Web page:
Where does roughly half of all mercury that enters public water treatment systems come from?

If you answered dental offices, you would be correct.

According the U.S. Environment Protection Agency 120,000 dental offices use or dispose of amalgam fillings, which contain a mixture of mercury and other metals used in dental fillings.  Most of these offices are attached to public sewer systems. The amalgam waste is flushed at the point-of-care down chair-side drains. When the amalgam is discharged into the sewer systems, it can be transformed into methylmercury, which is a highly toxic neurotoxin that impairs brain and nervous system development and function. Methylmercury can build up in fish, shellfish and fish-eating animals, which can be harmful to humans who consume the fish.

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Tags: Hg analysis, mercury

Frequently Asked Questions about EPA Method 245.7

Posted by Betsey Seibel on Sep 19, 2014 4:17:25 PM

We thought it might be helpful for those of you with questions regarding EPA Method 245.7 to create a blog post addressing some of these questions.  If you have any questions regarding EPA 245.7 that we haven't addressed here, please let us know and we will do our best to provide you with the answer.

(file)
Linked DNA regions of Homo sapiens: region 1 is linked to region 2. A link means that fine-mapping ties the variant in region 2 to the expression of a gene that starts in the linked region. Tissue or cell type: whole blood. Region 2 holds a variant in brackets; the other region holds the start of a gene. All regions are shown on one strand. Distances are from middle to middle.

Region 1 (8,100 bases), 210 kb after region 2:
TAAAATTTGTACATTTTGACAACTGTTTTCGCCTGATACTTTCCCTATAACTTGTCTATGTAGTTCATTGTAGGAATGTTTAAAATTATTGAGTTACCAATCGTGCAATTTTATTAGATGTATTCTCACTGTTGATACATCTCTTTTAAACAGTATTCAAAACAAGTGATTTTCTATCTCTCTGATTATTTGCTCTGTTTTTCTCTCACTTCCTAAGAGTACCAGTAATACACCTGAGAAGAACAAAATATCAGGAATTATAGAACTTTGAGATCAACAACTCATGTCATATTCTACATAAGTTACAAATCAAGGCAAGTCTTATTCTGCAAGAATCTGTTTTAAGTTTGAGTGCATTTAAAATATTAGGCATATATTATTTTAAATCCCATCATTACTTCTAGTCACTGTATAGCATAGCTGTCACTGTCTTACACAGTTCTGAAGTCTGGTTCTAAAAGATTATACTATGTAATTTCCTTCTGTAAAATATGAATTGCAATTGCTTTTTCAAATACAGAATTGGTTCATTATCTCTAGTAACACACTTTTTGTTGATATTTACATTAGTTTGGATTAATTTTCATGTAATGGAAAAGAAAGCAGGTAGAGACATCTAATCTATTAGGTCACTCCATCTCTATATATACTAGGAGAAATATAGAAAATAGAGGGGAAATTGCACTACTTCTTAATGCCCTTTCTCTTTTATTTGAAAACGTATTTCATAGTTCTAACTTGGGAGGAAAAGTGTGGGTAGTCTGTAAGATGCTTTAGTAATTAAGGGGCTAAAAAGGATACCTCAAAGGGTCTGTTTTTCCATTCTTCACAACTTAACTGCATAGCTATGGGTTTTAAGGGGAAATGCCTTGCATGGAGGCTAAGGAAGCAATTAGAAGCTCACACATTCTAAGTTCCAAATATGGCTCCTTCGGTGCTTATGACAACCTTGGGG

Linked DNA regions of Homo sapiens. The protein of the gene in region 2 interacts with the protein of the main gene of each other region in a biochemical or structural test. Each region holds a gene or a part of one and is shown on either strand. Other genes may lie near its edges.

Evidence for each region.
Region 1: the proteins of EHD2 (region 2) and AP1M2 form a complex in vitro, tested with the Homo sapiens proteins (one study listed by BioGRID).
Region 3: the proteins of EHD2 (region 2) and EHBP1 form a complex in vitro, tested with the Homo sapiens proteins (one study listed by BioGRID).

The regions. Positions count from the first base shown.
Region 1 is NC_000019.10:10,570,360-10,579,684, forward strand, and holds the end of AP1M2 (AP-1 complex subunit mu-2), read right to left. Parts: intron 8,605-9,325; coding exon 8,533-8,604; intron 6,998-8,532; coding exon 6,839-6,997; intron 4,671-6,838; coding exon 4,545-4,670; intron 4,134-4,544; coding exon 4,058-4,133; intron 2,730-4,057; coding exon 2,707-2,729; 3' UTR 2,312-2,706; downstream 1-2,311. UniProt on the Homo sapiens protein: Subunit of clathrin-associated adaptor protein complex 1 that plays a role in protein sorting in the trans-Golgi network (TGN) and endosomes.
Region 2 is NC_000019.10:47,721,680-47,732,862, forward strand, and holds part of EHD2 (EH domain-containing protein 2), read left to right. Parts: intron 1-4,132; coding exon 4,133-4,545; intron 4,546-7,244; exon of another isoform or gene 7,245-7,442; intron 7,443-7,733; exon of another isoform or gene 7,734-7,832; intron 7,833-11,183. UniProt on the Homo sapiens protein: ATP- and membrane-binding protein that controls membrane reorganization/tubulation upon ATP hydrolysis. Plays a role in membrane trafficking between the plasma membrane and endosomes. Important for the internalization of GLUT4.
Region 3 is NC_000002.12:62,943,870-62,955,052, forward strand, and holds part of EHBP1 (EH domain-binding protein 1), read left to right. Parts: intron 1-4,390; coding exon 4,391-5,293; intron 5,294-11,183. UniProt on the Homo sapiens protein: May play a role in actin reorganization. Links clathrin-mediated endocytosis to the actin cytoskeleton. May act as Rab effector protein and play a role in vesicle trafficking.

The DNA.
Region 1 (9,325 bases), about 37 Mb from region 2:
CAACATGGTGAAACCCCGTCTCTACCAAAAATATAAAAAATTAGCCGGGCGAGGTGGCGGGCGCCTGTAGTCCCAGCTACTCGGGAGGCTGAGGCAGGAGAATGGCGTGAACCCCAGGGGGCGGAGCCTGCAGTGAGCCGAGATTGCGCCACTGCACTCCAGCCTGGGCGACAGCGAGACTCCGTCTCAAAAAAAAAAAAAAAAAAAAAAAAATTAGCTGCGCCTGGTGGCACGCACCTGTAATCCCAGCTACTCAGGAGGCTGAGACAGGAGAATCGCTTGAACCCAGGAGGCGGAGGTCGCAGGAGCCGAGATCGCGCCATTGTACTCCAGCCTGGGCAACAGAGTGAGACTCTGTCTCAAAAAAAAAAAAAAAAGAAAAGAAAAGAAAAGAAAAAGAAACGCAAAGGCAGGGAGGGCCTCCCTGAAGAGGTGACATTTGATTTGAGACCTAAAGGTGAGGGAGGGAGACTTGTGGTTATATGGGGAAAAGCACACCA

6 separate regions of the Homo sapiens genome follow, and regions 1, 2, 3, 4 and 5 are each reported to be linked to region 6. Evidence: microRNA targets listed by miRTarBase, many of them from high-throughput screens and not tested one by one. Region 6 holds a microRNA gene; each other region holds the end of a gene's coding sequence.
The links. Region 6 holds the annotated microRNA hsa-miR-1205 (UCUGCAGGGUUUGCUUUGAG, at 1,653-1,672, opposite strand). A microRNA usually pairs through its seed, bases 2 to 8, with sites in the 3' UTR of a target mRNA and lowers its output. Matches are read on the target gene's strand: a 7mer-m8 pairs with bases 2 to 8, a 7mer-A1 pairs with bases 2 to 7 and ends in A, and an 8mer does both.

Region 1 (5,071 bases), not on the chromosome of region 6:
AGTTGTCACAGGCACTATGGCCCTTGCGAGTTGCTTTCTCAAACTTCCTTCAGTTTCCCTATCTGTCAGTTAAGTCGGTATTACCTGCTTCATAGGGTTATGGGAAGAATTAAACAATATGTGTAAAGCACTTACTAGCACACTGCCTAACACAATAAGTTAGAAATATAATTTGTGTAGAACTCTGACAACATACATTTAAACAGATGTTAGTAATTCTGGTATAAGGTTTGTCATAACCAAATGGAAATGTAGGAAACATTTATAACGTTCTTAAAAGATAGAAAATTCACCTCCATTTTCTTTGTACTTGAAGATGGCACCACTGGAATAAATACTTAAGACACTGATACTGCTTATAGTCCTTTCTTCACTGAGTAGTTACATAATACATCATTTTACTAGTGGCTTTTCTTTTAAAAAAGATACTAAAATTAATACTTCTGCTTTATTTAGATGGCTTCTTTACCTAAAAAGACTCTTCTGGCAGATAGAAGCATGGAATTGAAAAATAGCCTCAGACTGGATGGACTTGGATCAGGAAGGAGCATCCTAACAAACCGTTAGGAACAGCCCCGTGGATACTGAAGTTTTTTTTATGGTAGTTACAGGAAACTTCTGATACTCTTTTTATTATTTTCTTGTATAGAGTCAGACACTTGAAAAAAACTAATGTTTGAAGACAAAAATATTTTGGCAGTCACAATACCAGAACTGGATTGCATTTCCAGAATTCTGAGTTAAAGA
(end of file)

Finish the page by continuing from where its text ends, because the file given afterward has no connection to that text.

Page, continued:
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Tags: CVAF, Hg analysis, mercury analysis

Humans are Major Cause of Mercury Levels in Ocean Surface Waters

Posted by Betsey Seibel on Aug 19, 2014 4:18:00 PM

A new paper by researchers from the Woods Hole Oceanographic Institution (WHOI), Wright State University, Observatoire Midi-Pyréneés in France, and the Royal Netherlands Institute for Sea Research found that the ocean contains about “60,000 to 80,000 tons of pollution mercury. In addition, they found that ocean waters shallower than about 100 m (300 feet) have tripled in mercury concentration since the Industrial Revolution and that the ocean as a whole has shown an increase of roughly 10 percent over pre-industrial mercury levels.”[i] The paper, which appears in a recent addition of the journal of Nature “provides the first direct calculation of mercury in the global ocean from pollution based on data from 12 sampling cruises over the past 8 years,” and “a look at the global distribution of mercury in the marine environment.”